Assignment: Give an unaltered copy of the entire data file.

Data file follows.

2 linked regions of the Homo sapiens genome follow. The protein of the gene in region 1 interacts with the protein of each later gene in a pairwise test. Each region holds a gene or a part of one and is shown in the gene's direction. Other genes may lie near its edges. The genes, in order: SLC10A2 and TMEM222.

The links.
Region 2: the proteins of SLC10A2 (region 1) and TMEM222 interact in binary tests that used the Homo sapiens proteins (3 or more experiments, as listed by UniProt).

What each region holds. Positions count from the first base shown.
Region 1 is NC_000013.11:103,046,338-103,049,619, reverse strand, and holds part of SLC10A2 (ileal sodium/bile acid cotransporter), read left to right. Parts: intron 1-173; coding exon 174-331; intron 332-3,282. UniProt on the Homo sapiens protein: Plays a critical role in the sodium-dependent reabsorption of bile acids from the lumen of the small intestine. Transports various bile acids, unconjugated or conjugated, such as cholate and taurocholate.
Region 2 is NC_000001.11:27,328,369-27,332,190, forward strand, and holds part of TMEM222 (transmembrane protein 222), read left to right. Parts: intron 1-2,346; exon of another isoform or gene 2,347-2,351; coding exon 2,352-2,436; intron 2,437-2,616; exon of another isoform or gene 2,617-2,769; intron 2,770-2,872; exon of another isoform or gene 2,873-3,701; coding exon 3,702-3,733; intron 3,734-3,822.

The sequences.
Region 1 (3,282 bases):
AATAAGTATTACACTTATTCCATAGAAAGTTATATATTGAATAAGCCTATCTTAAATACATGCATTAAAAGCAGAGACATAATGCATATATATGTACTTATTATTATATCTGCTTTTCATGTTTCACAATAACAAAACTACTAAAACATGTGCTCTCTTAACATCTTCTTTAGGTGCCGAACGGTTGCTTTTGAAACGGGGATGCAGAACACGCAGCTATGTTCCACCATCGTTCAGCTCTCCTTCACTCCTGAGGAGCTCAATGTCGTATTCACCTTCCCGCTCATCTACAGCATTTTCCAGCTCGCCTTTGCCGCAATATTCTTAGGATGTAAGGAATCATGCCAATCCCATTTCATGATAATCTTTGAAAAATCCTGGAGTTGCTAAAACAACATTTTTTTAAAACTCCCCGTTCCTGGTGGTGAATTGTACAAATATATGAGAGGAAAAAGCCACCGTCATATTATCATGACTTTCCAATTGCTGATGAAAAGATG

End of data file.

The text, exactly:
2 linked regions of the Homo sapiens genome follow. The protein of the gene in region 1 interacts with the protein of each later gene in a pairwise test. Each region holds a gene or a part of one and is shown in the gene's direction. Other genes may lie near its edges. The genes, in order: SLC10A2 and TMEM222.

The links.
Region 2: the proteins of SLC10A2 (region 1) and TMEM222 interact in binary tests that used the Homo sapiens proteins (3 or more experiments, as listed by UniProt).

What each region holds. Positions count from the first base shown.
Region 1 is NC_000013.11:103,046,338-103,049,619, reverse strand, and holds part of SLC10A2 (ileal sodium/bile acid cotransporter), read left to right. Parts: intron 1-173; coding exon 174-331; intron 332-3,282. UniProt on the Homo sapiens protein: Plays a critical role in the sodium-dependent reabsorption of bile acids from the lumen of the small intestine. Transports various bile acids, unconjugated or conjugated, such as cholate and taurocholate.
Region 2 is NC_000001.11:27,328,369-27,332,190, forward strand, and holds part of TMEM222 (transmembrane protein 222), read left to right. Parts: intron 1-2,346; exon of another isoform or gene 2,347-2,351; coding exon 2,352-2,436; intron 2,437-2,616; exon of another isoform or gene 2,617-2,769; intron 2,770-2,872; exon of another isoform or gene 2,873-3,701; coding exon 3,702-3,733; intron 3,734-3,822.

The sequences.
Region 1 (3,282 bases):
AATAAGTATTACACTTATTCCATAGAAAGTTATATATTGAATAAGCCTATCTTAAATACATGCATTAAAAGCAGAGACATAATGCATATATATGTACTTATTATTATATCTGCTTTTCATGTTTCACAATAACAAAACTACTAAAACATGTGCTCTCTTAACATCTTCTTTAGGTGCCGAACGGTTGCTTTTGAAACGGGGATGCAGAACACGCAGCTATGTTCCACCATCGTTCAGCTCTCCTTCACTCCTGAGGAGCTCAATGTCGTATTCACCTTCCCGCTCATCTACAGCATTTTCCAGCTCGCCTTTGCCGCAATATTCTTAGGATGTAAGGAATCATGCCAATCCCATTTCATGATAATCTTTGAAAAATCCTGGAGTTGCTAAAACAACATTTTTTTAAAACTCCCCGTTCCTGGTGGTGAATTGTACAAATATATGAGAGGAAAAAGCCACCGTCATATTATCATGACTTTCCAATTGCTGATGAAAAGATG